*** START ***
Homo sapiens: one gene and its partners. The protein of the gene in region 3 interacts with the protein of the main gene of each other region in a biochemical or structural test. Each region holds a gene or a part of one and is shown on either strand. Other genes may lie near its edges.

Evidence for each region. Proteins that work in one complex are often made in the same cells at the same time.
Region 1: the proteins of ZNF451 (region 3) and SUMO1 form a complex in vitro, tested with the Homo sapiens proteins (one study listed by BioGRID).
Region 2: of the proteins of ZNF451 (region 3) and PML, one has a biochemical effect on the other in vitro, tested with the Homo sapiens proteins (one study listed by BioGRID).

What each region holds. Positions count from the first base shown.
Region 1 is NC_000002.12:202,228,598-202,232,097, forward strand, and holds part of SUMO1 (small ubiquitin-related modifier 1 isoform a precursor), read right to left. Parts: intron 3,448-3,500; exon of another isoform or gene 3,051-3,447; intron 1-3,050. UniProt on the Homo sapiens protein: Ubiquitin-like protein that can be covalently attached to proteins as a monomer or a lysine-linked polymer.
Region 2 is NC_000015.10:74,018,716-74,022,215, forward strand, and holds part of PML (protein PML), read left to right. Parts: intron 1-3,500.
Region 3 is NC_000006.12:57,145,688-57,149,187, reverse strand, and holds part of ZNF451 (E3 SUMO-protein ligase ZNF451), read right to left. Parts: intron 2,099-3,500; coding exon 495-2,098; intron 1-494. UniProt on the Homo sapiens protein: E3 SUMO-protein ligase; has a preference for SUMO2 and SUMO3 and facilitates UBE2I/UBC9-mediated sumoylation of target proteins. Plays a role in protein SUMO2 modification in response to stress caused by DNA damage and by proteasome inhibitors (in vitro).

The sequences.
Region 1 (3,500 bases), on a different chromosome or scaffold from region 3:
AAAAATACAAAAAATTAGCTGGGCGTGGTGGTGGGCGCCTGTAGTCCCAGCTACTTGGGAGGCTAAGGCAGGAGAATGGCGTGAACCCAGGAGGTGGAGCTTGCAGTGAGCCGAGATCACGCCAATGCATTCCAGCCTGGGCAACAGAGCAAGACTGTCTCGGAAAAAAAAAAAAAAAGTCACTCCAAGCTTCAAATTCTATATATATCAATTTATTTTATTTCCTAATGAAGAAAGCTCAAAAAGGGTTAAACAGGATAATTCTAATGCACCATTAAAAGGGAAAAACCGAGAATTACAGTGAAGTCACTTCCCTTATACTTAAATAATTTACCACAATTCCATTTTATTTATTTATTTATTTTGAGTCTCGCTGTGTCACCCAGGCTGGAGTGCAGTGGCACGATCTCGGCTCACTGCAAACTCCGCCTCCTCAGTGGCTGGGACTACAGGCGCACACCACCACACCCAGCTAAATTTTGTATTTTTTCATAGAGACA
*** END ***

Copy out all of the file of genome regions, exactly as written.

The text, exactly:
Homo sapiens: one gene and its partners. The protein of the gene in region 3 interacts with the protein of the main gene of each other region in a biochemical or structural test. Each region holds a gene or a part of one and is shown on either strand. Other genes may lie near its edges.

Evidence for each region. Proteins that work in one complex are often made in the same cells at the same time.
Region 1: the proteins of ZNF451 (region 3) and SUMO1 form a complex in vitro, tested with the Homo sapiens proteins (one study listed by BioGRID).
Region 2: of the proteins of ZNF451 (region 3) and PML, one has a biochemical effect on the other in vitro, tested with the Homo sapiens proteins (one study listed by BioGRID).

What each region holds. Positions count from the first base shown.
Region 1 is NC_000002.12:202,228,598-202,232,097, forward strand, and holds part of SUMO1 (small ubiquitin-related modifier 1 isoform a precursor), read right to left. Parts: intron 3,448-3,500; exon of another isoform or gene 3,051-3,447; intron 1-3,050. UniProt on the Homo sapiens protein: Ubiquitin-like protein that can be covalently attached to proteins as a monomer or a lysine-linked polymer.
Region 2 is NC_000015.10:74,018,716-74,022,215, forward strand, and holds part of PML (protein PML), read left to right. Parts: intron 1-3,500.
Region 3 is NC_000006.12:57,145,688-57,149,187, reverse strand, and holds part of ZNF451 (E3 SUMO-protein ligase ZNF451), read right to left. Parts: intron 2,099-3,500; coding exon 495-2,098; intron 1-494. UniProt on the Homo sapiens protein: E3 SUMO-protein ligase; has a preference for SUMO2 and SUMO3 and facilitates UBE2I/UBC9-mediated sumoylation of target proteins. Plays a role in protein SUMO2 modification in response to stress caused by DNA damage and by proteasome inhibitors (in vitro).

The sequences.
Region 1 (3,500 bases), on a different chromosome or scaffold from region 3:
AAAAATACAAAAAATTAGCTGGGCGTGGTGGTGGGCGCCTGTAGTCCCAGCTACTTGGGAGGCTAAGGCAGGAGAATGGCGTGAACCCAGGAGGTGGAGCTTGCAGTGAGCCGAGATCACGCCAATGCATTCCAGCCTGGGCAACAGAGCAAGACTGTCTCGGAAAAAAAAAAAAAAAGTCACTCCAAGCTTCAAATTCTATATATATCAATTTATTTTATTTCCTAATGAAGAAAGCTCAAAAAGGGTTAAACAGGATAATTCTAATGCACCATTAAAAGGGAAAAACCGAGAATTACAGTGAAGTCACTTCCCTTATACTTAAATAATTTACCACAATTCCATTTTATTTATTTATTTATTTTGAGTCTCGCTGTGTCACCCAGGCTGGAGTGCAGTGGCACGATCTCGGCTCACTGCAAACTCCGCCTCCTCAGTGGCTGGGACTACAGGCGCACACCACCACACCCAGCTAAATTTTGTATTTTTTCATAGAGACA